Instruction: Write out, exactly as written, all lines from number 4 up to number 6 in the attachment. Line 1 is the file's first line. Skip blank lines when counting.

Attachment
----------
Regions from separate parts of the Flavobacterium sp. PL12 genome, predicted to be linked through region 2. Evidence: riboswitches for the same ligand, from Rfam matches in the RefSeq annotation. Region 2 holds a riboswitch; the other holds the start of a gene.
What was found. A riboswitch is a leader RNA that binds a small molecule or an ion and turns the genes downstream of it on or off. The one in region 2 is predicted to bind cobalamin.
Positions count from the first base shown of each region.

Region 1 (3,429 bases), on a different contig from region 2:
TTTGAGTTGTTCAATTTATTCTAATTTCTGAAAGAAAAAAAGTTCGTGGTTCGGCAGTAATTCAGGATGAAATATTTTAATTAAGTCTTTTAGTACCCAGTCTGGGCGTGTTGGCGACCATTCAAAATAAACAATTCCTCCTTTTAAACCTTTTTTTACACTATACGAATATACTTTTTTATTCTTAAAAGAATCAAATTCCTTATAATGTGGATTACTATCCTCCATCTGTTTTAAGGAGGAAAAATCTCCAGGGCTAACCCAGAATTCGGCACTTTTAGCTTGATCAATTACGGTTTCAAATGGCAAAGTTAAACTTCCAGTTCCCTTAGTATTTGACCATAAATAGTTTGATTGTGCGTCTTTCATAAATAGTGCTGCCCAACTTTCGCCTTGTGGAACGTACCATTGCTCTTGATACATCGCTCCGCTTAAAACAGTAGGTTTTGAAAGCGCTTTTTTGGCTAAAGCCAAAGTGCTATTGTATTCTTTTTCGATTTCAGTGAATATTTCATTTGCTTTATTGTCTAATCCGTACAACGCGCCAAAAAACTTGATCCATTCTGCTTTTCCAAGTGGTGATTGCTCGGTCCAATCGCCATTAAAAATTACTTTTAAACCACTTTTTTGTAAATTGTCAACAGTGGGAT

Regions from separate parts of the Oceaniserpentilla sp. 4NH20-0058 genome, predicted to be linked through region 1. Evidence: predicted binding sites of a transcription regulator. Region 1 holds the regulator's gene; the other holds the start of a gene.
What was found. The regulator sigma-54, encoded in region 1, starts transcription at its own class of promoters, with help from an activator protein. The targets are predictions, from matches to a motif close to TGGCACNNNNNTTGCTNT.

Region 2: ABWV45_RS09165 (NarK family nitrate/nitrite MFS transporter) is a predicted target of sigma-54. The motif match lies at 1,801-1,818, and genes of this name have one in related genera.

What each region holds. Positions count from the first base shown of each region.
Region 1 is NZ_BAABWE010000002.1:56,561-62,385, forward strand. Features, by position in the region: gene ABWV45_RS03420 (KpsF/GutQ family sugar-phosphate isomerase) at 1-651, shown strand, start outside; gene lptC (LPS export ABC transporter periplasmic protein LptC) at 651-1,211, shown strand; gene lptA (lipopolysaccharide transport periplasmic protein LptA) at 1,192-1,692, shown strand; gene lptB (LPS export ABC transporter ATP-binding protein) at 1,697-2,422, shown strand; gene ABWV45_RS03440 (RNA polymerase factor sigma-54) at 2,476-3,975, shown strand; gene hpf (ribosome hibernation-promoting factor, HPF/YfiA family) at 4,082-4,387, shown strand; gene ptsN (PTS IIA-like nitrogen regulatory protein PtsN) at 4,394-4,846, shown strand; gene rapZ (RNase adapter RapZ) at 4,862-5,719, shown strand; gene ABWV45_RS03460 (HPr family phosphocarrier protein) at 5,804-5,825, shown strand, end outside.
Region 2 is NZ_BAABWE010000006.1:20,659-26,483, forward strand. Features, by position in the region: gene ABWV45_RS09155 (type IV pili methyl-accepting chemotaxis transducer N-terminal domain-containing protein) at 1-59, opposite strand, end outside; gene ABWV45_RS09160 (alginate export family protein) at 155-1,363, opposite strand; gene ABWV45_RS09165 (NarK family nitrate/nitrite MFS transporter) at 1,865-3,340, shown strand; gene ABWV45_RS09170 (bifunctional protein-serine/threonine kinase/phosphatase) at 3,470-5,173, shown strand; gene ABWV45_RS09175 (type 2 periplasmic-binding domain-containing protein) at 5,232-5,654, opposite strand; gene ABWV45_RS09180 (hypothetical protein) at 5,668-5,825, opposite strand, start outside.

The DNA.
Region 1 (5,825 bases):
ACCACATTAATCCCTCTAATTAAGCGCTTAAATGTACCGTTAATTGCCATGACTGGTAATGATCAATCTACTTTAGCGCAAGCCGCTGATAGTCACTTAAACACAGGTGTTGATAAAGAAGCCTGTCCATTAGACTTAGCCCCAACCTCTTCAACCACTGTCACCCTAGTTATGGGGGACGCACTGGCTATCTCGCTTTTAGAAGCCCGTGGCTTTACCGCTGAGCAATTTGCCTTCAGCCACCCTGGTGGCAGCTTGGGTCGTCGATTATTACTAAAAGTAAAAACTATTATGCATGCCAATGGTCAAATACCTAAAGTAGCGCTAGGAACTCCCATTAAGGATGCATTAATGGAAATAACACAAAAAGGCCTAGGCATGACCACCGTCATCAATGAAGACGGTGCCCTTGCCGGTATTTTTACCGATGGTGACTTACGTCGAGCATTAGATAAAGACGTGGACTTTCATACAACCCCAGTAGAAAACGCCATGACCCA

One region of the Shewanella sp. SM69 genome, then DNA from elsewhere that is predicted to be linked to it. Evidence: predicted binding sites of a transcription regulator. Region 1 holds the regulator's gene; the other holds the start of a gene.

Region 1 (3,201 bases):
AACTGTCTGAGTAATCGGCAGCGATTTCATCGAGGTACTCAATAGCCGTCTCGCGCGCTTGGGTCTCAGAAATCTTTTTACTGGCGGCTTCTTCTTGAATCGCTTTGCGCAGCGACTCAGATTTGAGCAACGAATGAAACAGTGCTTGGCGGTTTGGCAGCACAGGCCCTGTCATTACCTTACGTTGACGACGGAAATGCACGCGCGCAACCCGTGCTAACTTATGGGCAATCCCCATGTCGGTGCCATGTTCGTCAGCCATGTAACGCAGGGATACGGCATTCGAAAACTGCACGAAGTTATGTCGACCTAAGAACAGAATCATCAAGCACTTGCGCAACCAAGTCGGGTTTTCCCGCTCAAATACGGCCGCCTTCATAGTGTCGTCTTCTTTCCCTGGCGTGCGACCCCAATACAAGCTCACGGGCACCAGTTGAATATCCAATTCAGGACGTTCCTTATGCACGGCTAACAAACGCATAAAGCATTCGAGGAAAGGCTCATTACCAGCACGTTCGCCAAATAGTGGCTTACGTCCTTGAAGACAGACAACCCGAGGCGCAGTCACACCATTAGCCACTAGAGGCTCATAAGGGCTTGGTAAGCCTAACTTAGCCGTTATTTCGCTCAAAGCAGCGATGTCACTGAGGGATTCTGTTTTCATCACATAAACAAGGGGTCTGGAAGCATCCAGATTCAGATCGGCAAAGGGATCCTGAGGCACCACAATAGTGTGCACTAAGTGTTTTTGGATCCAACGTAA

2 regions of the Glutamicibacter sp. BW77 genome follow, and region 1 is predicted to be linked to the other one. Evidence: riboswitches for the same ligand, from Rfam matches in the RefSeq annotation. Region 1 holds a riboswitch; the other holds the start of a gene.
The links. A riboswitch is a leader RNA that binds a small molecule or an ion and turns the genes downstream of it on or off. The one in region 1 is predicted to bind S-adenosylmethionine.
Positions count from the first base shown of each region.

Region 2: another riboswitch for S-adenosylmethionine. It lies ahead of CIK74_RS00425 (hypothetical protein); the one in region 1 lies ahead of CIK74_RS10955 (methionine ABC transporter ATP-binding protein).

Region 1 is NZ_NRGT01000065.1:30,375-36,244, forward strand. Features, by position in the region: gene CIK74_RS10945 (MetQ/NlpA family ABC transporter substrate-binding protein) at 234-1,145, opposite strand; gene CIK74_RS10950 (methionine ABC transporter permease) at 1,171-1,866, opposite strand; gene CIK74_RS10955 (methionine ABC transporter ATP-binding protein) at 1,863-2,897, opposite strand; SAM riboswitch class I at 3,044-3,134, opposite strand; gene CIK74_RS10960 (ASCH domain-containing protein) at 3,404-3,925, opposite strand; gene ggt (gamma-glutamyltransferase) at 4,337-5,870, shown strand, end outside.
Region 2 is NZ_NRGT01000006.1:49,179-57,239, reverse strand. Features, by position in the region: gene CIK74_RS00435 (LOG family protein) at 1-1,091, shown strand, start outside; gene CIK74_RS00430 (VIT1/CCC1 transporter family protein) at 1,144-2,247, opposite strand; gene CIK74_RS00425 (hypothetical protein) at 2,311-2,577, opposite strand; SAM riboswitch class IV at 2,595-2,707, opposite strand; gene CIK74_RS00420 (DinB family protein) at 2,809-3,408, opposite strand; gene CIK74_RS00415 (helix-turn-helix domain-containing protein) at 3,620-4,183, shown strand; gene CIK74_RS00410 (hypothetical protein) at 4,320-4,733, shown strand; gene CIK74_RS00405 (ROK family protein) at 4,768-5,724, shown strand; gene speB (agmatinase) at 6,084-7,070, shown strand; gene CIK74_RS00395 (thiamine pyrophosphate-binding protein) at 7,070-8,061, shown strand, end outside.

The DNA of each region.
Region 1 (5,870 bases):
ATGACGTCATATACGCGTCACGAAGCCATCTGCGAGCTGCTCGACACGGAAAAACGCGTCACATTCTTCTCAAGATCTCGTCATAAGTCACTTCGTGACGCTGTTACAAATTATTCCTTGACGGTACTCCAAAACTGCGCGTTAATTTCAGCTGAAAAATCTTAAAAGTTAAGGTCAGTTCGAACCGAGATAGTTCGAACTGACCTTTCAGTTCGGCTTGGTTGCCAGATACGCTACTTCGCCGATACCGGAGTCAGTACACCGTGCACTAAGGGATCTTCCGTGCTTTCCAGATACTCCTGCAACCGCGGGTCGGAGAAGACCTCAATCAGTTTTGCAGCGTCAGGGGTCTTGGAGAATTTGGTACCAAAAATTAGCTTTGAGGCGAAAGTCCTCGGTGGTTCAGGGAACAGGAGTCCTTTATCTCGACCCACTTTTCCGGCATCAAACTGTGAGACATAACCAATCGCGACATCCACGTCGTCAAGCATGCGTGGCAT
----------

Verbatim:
Region 1 (3,429 bases), on a different contig from region 2:
TTTGAGTTGTTCAATTTATTCTAATTTCTGAAAGAAAAAAAGTTCGTGGTTCGGCAGTAATTCAGGATGAAATATTTTAATTAAGTCTTTTAGTACCCAGTCTGGGCGTGTTGGCGACCATTCAAAATAAACAATTCCTCCTTTTAAACCTTTTTTTACACTATACGAATATACTTTTTTATTCTTAAAAGAATCAAATTCCTTATAATGTGGATTACTATCCTCCATCTGTTTTAAGGAGGAAAAATCTCCAGGGCTAACCCAGAATTCGGCACTTTTAGCTTGATCAATTACGGTTTCAAATGGCAAAGTTAAACTTCCAGTTCCCTTAGTATTTGACCATAAATAGTTTGATTGTGCGTCTTTCATAAATAGTGCTGCCCAACTTTCGCCTTGTGGAACGTACCATTGCTCTTGATACATCGCTCCGCTTAAAACAGTAGGTTTTGAAAGCGCTTTTTTGGCTAAAGCCAAAGTGCTATTGTATTCTTTTTCGATTTCAGTGAATATTTCATTTGCTTTATTGTCTAATCCGTACAACGCGCCAAAAAACTTGATCCATTCTGCTTTTCCAAGTGGTGATTGCTCGGTCCAATCGCCATTAAAAATTACTTTTAAACCACTTTTTTGTAAATTGTCAACAGTGGGAT

Regions from separate parts of the Oceaniserpentilla sp. 4NH20-0058 genome, predicted to be linked through region 1. Evidence: predicted binding sites of a transcription regulator. Region 1 holds the regulator's gene; the other holds the start of a gene.